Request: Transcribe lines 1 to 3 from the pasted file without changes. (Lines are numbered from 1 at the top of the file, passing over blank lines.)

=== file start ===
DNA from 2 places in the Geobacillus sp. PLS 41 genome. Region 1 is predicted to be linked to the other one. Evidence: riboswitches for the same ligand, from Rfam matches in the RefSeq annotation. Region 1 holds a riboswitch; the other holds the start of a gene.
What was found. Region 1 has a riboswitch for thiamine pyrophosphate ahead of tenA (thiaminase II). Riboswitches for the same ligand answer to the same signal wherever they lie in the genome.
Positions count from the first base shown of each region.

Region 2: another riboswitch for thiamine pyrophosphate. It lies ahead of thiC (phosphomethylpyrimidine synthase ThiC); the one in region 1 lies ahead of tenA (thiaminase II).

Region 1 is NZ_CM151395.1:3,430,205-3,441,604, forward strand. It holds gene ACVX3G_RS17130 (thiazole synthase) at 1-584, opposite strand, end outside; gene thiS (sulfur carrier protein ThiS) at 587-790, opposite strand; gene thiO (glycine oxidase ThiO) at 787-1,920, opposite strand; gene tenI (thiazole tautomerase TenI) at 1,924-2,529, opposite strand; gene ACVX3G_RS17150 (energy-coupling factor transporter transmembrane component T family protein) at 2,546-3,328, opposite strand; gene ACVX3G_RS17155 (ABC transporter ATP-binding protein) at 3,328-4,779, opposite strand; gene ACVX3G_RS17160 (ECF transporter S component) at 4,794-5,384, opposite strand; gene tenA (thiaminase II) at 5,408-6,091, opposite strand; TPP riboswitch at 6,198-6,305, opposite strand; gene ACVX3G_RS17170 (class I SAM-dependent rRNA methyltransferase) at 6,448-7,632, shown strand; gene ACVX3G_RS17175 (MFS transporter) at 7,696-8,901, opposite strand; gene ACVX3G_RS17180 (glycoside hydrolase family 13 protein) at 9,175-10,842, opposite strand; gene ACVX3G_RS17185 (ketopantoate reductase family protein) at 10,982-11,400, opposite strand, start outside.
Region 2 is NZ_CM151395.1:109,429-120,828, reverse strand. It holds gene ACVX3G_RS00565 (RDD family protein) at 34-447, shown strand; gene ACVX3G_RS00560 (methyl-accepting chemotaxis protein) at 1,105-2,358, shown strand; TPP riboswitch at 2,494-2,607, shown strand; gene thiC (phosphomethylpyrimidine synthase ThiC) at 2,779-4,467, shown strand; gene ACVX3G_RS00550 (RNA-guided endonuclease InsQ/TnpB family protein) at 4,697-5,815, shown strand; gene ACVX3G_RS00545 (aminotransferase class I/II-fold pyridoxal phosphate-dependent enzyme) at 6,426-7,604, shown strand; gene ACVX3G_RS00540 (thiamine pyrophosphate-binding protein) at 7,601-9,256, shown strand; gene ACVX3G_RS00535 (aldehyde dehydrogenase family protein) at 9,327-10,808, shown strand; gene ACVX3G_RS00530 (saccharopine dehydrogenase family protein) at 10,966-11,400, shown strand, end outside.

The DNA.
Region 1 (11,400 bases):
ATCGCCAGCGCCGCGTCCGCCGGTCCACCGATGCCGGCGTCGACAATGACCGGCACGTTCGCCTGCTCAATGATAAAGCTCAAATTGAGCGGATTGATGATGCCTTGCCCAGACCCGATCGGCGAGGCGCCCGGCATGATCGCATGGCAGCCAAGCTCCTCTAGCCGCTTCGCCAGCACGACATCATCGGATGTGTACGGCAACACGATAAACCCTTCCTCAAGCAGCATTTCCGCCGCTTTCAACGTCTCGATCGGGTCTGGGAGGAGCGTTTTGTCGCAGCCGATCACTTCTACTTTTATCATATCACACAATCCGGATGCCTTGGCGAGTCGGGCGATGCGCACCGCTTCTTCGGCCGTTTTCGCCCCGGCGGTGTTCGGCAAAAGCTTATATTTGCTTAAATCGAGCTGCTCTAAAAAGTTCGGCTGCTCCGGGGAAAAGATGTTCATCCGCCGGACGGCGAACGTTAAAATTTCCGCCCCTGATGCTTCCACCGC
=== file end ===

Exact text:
DNA from 2 places in the Geobacillus sp. PLS 41 genome. Region 1 is predicted to be linked to the other one. Evidence: riboswitches for the same ligand, from Rfam matches in the RefSeq annotation. Region 1 holds a riboswitch; the other holds the start of a gene.
What was found. Region 1 has a riboswitch for thiamine pyrophosphate ahead of tenA (thiaminase II). Riboswitches for the same ligand answer to the same signal wherever they lie in the genome.
Positions count from the first base shown of each region.